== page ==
Did Warwick University vice-chancellor pursue whistle-blower?

Warwick University, Professor Stuart Croft, evaded to account for the trumped up claim of misconduct he levelled at whistle-blower Professor Kostakopoulou in order to suspend her for four months.

It looks as if the University of Warwick seeks to impose a charging order of £75,000 on Professor Kostakopoulou’s property via a County Court action even though the County Court does not have jurisdiction to do so.

Their effort to extort unlawful costs from Kostakopoulou is aimed at forcing her to discontinue the employment tribunal litigation for victimisation and wrongful and unfair dismissal.

The Professor caused the wistleblower health injuries, which he could never substantiate in a court of law, owing to the abetment of the Regional Employment Judge, Lorna Findlay, and EJ Camp of Midlands West Employment Tribunal, has employed Leamington Spa based solicitor firm Wright/Hassall to pursue legal costs, following ‘whistleblower Kostakopoulou libel, malicious falsehood and breach of human rights legal action against Professor Christine Ennew, Provost, Andrew Sanders, Andy Lavender and Diana Opik’.

Absence of fair hearing?

The whistleblower Prof. Kostakopoulou believes she ‘did not receive a fair hearing at the London High Court’ (j. Sir Nicol).

Lack of examination, by the judge, of the documents provided

In the documents filed with the High Court, Kostakopoulou provided substantial, if not overwhelming, evidence ‘of the false and fraudulent allegations against her designed to destroy her reputation and career’.

Sir Nicol knew that Mr Tim Smith, the University of Warwick’s legal representative, ‘had lied and that Mr Richard Munden, Counsel for the respondents, had made misleading submissions’.

Yet, the judge completely ignored these in his written decision, including failing to account for the substantial evidence Kostakopoulou put before him, much like he did in the Jonny Depp libel case.

Overall, Sir Nicol had given the impression that ‘purposely failed to assess Kostakopoulou’s legal claims and documentary evidence’ and eventually made findings ‘unsupported by any material evidence’.

Threat to impose a civil restraining!

In the process leading up to the preliminary hearing in October 2021, Mr Justice Nicklin (the Judge in charge of the Media and Communications list) threatened to impose a civil restraining order should Kostakopoulou renew her application for the disclosure of information which would prove her innocence.

This media has written about this case in previous posts (click HERE).

At the same time, the University of Warwick not only had failed to comply with the pre-action protocol but also the appointed legal representative Tim Smith (formerly of BLM, Clyde & Co, but now at law firm dwf), had breached the civil procedure requirement of disclosure of crucial material information he very well knew would prove Kostakopoulou’s claim that the University and the Defendants (Professors Ennew, Sanders and Lavender and Ms Opik) had libelled her.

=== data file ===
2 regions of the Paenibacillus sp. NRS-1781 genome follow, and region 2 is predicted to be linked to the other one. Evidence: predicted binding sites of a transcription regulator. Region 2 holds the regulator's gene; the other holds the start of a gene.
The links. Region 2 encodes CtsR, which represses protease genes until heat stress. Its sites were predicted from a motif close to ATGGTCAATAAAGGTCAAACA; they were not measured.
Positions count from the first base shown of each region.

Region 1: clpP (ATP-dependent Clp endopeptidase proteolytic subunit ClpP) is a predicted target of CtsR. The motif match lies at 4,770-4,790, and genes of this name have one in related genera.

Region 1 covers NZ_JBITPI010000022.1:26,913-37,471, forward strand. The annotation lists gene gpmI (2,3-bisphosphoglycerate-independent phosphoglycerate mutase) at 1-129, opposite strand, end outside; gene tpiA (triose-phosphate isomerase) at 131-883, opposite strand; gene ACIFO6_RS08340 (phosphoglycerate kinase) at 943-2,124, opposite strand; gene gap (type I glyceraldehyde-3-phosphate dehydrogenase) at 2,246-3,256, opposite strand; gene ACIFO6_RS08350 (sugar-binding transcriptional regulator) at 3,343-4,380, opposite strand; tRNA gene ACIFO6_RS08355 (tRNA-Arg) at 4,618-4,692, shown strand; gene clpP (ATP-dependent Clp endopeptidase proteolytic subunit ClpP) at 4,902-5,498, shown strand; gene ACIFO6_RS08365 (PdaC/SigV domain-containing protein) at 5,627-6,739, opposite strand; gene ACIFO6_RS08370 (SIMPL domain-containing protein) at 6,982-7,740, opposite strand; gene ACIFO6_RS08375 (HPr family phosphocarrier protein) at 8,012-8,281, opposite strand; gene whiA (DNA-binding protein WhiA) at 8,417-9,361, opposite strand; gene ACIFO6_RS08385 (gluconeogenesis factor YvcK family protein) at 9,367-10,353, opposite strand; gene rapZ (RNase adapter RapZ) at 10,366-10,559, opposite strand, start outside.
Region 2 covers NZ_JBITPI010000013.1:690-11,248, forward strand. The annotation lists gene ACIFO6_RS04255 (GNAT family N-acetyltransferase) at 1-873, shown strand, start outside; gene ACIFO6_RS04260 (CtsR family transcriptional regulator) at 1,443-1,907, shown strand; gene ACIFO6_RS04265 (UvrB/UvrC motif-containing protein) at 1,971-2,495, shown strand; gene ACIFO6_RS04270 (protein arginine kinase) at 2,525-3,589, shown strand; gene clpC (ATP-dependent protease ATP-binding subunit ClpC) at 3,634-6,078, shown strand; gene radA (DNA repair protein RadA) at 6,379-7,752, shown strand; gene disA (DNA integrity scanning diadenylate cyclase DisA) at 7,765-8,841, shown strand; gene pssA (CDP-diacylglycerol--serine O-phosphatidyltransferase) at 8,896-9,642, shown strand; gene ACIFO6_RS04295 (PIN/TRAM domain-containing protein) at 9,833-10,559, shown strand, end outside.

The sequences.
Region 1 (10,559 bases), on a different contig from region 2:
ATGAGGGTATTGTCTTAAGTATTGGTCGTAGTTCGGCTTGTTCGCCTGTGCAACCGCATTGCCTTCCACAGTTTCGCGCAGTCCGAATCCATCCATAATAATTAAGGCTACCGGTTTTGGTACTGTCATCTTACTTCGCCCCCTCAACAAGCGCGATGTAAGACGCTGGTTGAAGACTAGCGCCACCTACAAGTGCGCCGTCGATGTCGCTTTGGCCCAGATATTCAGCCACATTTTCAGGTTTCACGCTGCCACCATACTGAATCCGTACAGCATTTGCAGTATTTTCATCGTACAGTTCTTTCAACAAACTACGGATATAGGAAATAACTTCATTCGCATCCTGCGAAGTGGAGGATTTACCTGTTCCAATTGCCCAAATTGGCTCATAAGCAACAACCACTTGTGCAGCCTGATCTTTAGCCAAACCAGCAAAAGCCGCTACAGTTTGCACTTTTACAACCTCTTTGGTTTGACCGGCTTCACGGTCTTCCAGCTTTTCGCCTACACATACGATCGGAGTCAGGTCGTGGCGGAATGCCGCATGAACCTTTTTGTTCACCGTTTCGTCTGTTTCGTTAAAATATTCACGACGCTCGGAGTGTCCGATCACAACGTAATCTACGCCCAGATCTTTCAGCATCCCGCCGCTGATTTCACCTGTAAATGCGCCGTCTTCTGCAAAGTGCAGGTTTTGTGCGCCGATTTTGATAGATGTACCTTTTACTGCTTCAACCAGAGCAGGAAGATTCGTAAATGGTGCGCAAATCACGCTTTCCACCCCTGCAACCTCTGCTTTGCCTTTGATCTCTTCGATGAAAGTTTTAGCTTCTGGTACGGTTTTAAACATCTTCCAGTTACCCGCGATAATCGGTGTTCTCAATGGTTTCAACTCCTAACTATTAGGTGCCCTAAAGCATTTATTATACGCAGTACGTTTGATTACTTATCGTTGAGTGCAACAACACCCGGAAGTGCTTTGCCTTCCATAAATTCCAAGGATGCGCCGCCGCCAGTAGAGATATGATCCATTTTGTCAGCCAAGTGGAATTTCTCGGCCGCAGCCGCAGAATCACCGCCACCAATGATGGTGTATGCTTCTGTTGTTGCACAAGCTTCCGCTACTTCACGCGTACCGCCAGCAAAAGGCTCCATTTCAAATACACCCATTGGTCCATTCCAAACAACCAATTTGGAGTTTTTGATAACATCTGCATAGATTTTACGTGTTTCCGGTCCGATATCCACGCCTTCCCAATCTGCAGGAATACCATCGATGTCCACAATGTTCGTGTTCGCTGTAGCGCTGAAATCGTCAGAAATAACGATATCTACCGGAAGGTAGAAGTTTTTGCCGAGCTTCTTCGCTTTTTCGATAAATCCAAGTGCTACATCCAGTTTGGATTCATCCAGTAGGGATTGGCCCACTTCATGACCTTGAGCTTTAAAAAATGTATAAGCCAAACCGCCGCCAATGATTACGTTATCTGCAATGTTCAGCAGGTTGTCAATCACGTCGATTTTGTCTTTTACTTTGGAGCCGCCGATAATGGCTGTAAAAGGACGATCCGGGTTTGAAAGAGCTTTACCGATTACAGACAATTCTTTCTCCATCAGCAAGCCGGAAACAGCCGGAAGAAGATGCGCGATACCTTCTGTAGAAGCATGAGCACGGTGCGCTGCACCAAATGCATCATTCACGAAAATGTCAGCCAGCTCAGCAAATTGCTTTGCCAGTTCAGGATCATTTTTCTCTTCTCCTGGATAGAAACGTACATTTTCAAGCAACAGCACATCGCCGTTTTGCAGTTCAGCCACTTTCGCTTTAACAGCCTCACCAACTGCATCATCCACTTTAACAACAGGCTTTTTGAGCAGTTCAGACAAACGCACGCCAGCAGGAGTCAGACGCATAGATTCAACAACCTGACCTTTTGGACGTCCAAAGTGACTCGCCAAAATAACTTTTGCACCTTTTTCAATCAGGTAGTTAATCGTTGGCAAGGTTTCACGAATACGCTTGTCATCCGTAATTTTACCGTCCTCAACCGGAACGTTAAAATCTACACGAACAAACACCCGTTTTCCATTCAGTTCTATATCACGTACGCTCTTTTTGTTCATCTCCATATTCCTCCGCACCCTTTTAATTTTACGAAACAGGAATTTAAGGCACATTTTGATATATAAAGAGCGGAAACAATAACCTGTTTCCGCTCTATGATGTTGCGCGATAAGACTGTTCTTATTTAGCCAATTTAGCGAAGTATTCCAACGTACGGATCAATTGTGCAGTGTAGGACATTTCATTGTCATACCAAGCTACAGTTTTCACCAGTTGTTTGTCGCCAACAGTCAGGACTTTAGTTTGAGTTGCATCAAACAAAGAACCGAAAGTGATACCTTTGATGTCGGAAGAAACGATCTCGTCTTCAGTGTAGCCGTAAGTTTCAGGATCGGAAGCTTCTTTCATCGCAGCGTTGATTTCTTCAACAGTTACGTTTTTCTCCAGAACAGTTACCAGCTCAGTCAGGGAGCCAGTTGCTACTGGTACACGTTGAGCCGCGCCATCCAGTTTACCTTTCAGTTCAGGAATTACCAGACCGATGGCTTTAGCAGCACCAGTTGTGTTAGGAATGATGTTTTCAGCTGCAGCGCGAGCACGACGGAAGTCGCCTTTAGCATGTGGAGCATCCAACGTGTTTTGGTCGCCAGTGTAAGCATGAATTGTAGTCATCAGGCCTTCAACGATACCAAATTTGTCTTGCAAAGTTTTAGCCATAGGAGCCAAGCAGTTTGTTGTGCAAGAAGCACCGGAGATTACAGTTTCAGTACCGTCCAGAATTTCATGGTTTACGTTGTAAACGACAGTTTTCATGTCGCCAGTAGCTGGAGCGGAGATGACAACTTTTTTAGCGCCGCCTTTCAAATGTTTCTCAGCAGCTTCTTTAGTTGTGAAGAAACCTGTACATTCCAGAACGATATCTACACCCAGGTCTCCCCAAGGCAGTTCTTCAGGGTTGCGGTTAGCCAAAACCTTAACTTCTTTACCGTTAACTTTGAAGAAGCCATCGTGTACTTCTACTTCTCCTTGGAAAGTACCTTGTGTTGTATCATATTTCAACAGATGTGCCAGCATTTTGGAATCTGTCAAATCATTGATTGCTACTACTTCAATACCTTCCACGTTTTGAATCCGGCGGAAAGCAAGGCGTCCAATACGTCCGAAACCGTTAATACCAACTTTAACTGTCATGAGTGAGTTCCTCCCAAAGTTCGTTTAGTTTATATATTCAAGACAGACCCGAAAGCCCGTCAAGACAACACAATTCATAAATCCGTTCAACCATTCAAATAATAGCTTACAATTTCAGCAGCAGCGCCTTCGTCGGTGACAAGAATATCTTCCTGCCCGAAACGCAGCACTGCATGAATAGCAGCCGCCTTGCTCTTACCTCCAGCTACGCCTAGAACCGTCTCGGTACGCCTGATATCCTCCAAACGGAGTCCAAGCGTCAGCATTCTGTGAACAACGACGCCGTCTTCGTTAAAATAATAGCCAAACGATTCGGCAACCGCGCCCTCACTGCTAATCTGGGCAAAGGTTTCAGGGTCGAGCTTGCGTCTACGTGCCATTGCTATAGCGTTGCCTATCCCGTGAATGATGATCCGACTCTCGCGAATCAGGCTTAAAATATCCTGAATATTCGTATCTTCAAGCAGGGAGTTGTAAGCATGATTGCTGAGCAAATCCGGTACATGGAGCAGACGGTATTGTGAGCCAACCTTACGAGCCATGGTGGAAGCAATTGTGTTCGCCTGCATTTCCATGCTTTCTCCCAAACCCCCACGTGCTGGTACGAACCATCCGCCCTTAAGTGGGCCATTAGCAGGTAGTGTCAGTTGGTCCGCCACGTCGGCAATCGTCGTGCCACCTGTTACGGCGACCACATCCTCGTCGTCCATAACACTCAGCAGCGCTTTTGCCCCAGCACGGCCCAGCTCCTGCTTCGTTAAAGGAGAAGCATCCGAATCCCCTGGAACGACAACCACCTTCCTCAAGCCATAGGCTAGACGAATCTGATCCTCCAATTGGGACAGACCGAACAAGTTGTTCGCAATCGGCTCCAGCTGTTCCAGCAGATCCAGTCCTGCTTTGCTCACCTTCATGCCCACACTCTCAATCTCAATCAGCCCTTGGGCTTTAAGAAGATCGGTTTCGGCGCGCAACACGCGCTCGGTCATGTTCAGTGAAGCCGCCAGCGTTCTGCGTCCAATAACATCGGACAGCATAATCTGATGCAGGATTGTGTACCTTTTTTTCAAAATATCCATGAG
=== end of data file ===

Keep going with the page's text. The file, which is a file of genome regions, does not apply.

Even though Professor Kostakopoulou appealed against Sir Nicol’s decision and the violations of her rights to the Court of Appeal, which twice did not make a costs order against Kostakopoulou, Professor Croft believes he has the right to augment the injustice levelled at her through the pursuit of retaliatory and intimidatory costs in May 2023.

Sexual Harassments and accusations from female students

Professor Croft should be mindful of the accusation levelled at him by Warwick University female students of failing to protect females.

Women who say they were raped and sexually harassed at the university say toxic culture has not be addressed. (https://www.theguardian.com/education/2020/dec/04/warwick-vice-chancellor-failed-to-protect-female-students-say-victims).

In Kostakopoulou’s case, it has become most evident that neither ethics, the truth, justice, nor women’s human and employment rights matter to him.

The above provide a picture that blends actions of Professor Stuart Croft, his executive and related University of Warwick management impression that they  are entitled to encourage a harassment behaviour.

The big question is, in an era of increasing accountability, is it still acceptable to fabricate a false narrative aand to engage in what many believe to be unethical behaviour that engages dirty tactics, smear campaigns, and underhanded manoeuvrings to threaten and harm respected academic, members of University staff who merely sought the protection of the law to counter the false allegations?

These are open questions that need to be addressed with integrity. Whistleblowers should be protected, instead of being sued by rich managers. The unethical tactics of suing whistleblowers, exercised by Professor Croft, Warwick University, and anobody else, is  fundamental threat for the  values of Universities, our society and our democracy.